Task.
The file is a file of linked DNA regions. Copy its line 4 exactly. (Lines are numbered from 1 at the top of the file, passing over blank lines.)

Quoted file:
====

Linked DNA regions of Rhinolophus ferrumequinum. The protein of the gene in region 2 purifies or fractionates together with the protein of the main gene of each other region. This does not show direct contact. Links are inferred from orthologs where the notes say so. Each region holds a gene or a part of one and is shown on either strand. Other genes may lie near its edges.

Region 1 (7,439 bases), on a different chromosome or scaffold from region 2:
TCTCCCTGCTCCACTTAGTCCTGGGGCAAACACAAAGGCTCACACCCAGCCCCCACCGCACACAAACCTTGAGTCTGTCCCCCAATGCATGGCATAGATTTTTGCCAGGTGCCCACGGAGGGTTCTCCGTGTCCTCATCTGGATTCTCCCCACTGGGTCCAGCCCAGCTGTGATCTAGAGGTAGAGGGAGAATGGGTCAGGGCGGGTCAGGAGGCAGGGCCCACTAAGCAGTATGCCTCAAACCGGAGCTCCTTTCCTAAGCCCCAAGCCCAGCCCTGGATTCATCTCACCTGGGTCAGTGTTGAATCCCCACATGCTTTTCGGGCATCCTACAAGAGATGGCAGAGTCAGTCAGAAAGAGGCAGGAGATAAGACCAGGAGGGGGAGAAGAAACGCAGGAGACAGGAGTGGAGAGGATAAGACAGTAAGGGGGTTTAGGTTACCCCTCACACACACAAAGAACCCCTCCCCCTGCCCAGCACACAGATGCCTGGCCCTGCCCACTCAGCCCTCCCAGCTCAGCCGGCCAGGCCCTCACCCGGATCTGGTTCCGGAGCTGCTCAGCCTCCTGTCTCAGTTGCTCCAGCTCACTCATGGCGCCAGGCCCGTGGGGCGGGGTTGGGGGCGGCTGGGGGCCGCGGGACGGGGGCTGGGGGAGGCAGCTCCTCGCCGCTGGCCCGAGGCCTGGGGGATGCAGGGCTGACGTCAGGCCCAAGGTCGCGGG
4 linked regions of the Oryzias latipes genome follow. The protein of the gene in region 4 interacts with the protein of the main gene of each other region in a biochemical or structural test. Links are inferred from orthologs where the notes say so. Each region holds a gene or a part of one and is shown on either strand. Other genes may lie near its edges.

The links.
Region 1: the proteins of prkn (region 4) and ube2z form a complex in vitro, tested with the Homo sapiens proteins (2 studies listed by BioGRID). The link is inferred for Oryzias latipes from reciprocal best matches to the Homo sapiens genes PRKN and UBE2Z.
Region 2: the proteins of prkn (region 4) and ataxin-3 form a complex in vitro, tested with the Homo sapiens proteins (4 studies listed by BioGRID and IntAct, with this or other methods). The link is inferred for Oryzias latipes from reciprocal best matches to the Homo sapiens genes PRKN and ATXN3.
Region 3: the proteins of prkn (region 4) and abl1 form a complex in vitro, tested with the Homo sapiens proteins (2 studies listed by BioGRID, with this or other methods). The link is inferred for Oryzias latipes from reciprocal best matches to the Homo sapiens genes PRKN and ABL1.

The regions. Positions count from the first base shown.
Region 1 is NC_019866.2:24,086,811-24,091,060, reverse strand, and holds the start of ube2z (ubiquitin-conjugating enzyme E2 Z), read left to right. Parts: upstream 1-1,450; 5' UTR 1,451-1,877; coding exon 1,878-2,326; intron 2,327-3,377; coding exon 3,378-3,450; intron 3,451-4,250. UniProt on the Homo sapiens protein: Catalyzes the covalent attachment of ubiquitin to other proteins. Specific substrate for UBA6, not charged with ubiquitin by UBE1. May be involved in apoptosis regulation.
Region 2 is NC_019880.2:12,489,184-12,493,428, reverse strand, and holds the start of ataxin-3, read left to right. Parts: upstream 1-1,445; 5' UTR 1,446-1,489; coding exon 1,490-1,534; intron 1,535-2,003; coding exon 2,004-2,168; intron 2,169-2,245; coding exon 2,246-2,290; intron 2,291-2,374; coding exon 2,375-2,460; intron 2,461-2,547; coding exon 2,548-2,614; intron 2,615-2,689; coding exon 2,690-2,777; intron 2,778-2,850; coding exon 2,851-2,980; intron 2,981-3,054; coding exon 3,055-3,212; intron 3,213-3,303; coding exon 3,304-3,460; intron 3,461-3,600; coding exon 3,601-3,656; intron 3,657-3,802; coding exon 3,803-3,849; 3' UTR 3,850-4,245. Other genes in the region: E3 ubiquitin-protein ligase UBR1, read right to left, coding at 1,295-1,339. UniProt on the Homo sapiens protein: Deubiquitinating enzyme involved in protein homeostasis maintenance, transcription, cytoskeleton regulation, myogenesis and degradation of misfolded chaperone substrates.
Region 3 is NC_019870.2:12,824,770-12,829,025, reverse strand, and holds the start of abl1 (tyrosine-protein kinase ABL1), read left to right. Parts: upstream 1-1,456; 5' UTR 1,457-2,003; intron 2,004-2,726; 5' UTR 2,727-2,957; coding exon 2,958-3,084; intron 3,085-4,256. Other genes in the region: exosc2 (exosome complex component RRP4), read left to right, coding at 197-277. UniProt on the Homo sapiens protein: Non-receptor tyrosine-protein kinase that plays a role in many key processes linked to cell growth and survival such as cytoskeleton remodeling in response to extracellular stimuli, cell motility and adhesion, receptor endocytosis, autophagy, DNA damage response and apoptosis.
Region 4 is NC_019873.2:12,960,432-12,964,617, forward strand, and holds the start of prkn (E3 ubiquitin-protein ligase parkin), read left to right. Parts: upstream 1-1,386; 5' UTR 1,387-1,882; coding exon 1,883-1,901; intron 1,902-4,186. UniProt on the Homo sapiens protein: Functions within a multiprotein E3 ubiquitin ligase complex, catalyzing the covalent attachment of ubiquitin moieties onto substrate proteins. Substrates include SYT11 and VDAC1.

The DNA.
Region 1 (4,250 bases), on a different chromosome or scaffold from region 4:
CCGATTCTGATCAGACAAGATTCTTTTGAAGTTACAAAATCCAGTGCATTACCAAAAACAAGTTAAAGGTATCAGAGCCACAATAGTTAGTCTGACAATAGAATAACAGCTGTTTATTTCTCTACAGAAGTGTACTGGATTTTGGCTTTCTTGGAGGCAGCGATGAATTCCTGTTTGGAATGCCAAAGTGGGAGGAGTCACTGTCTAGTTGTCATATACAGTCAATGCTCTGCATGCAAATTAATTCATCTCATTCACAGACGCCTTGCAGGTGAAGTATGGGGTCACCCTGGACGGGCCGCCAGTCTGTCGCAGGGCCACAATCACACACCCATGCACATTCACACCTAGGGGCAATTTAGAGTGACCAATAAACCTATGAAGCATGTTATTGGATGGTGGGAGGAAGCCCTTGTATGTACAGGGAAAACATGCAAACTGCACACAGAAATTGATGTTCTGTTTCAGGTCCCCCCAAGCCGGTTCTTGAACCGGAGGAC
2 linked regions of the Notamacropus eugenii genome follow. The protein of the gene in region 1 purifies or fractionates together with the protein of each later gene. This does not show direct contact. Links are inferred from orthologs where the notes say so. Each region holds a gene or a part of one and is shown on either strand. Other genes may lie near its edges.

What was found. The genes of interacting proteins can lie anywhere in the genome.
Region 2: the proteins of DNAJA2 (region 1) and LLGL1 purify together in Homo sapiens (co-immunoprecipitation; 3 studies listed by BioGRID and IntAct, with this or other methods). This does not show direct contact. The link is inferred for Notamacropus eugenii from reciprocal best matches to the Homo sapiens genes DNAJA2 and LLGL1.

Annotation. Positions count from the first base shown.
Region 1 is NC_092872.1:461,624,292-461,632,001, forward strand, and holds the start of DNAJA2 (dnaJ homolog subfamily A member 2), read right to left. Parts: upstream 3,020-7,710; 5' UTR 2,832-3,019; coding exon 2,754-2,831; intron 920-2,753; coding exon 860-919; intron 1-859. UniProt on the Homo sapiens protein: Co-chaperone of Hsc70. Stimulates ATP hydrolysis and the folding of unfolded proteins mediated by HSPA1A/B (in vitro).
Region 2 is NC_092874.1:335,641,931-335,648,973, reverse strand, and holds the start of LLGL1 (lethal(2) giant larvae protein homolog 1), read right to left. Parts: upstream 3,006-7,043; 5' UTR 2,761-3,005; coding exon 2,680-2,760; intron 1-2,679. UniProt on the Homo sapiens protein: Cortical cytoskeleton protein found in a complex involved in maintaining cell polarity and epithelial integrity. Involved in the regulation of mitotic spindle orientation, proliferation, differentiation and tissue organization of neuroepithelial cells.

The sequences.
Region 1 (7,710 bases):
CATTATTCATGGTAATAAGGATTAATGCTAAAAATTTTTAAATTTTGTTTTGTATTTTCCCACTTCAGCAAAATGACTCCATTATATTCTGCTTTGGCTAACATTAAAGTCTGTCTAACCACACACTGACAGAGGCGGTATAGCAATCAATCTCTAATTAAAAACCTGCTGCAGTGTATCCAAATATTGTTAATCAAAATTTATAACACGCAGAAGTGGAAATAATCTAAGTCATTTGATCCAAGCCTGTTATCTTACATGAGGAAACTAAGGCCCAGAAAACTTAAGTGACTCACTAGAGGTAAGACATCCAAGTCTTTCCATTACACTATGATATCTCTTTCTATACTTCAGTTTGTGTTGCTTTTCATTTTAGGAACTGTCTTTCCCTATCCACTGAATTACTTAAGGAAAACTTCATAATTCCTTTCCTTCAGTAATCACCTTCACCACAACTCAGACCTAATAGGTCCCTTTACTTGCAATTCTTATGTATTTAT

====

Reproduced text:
4 linked regions of the Oryzias latipes genome follow. The protein of the gene in region 4 interacts with the protein of the main gene of each other region in a biochemical or structural test. Links are inferred from orthologs where the notes say so. Each region holds a gene or a part of one and is shown on either strand. Other genes may lie near its edges.